Marsh Marigold Caltha palustris var. palustris 'Plena' (d)
The plant known as Marsh Marigold 'Plena' is a perennial that features lush, dark green leaves with a rounded, heart-shaped appearance. Its leaves add a vibrant base layer from which its distinct flowers emerge. These blossoms, which characterize the 'Plena' variety, are fully double, meaning they have more petals than the single-flowered types, resulting in a ruffled and opulent look. The flowers are a bright, buttery yellow, creating an eye-catching display against the green foliage. Due to their double form, the flowers have a particularly full and almost pom-pom-like effect, exuding a cheerful and ornamental appeal in garden settings. The Marsh Marigold 'Plena' typically blooms in spring, adding a splash of color to the area it inhabits. Its overall demeanor is one of freshness and vivacity, often found thriving in places with moist soil conditions.
About this plant
Double Marsh Marigold, Kingcup, Water Dragon.
Caltha palustris var. plena, Caltha palustris var. fl. pl.
Marsh Marigold is known to contain toxic glycosides and alkaloids which can cause irritation and harm if ingested. Consuming any part of the plant may lead to symptoms such as nausea, vomiting, diarrhea, abdominal pain, and irritation of the mouth and throat. Handling the plant can also cause skin irritation or dermatitis in sensitive individuals. It is important to avoid ingesting any parts of the Marsh Marigold and to exercise caution when handling it.
Marsh Marigold is also toxic to pets. If ingested, the plant can cause similar symptoms to those observed in humans, such as gastrointestinal upset including vomiting and diarrhea. In severe cases, it can lead to more serious symptoms like convulsions or cardiac issues. Pet owners should prevent their animals from eating or coming into contact with any part of the Marsh Marigold to avoid the risk of poisoning.
Color of leaves
1 foot (30 cm)
1 foot 6 inches (45 cm)
- General Benefits
- Ornamental Value – Caltha palustris var. palustris 'Plena', also known as double-flowered marsh marigold, has showy, multi-petaled yellow flowers that add visual interest to ponds and wetland gardens.
- Wildlife Attraction – The plant provides nectar for early spring pollinators such as bees and butterflies, supporting the local ecosystem.
- Water Quality – Being native to marshes and wetlands, marsh marigold helps in maintaining the health of aquatic environments by stabilizing soil and potentially filtering water.
- Erosion Control – The fibrous root system of the marsh marigold can help to secure soil and prevent erosion on the banks of streams and ponds.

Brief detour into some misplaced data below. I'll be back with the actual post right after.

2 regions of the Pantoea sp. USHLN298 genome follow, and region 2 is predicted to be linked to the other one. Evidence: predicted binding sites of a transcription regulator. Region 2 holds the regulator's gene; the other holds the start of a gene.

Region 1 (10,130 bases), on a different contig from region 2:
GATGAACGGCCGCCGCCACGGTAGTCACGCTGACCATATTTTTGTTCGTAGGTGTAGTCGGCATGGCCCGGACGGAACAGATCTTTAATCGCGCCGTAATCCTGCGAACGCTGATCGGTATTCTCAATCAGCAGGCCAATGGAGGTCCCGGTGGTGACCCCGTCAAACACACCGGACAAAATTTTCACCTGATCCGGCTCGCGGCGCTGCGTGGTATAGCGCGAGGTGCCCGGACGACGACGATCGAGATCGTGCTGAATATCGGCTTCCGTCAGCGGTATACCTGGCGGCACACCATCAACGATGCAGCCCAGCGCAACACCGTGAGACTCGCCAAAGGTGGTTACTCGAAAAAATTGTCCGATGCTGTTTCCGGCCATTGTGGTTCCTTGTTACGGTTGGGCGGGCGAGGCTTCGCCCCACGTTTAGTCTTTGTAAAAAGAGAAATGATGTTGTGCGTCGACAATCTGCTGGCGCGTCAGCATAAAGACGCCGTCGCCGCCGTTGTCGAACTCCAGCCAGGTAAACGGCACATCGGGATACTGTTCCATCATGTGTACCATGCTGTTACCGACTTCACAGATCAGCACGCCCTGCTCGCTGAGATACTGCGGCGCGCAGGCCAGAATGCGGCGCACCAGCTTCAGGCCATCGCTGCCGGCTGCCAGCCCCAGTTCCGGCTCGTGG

- Naturalizing Effect – It can spread in an appropriate wetland environment, creating a natural and wild aesthetic in landscape designs.
- Low Maintenance – Once established, marsh marigold is relatively easy to care for, requiring minimal maintenance, especially in suitable wet environments.
- Early Blooming – As one of the first plants to bloom in spring, it can provide color to gardens when most other plants are still dormant.
- Edible Parts – Some parts of marsh marigold, particularly when cooked, have been traditionally consumed, although care must be taken due to its potential toxicity when raw.
- Medical Properties
- Anti-inflammatory: Historically, Caltha palustris, commonly known as marsh marigold, has been used in traditional medicine to reduce inflammation.
- Analgesic: Some sources suggest that the marsh marigold was used for its pain-relieving properties.
- Diuretic: The plant has been attributed with diuretic effects, promoting the increased passing of urine.
- Wart treatment: Juice from the stems has been applied topically to treat warts in folk medicine.
- Air-purifying Qualities
This plant is not specifically known for air purifying qualities.
- Other Uses
- Marsh Marigold 'Plena' can be used as a natural dye for fabrics, providing a range of yellow hues depending on the mordant used.
- In some cultural practices, the plant has been used to symbolize fertility and was therefore included in floral arrangements and decorations during spring festivals.
- The stems and leaves of Marsh Marigold can be used to feed livestock such as cattle and goats, but only after they have been properly cooked to neutralize toxins.
- The flowers, when treated, may serve as a natural food coloring in various dishes, although usage is very rare due to the presence of toxic compounds.
- Before modern refrigeration, the plant's leaves were sometimes used to wrap butter for its purported ability to keep the butter fresh and cool.
- Marsh Marigold can be planted in constructed wetlands to facilitate the phytoremediation process, helping to clean contaminated water.
- In garden ponds, the plant can provide shade and shelter for aquatic life, as well as aesthetic value with its bright flowers.
- Marsh Marigold's dense growth habit can be used to prevent soil erosion along stream banks and other water bodies.
- The plant has been used in traditional arts for creating botanical prints due to its distinct shape and texture of leaves.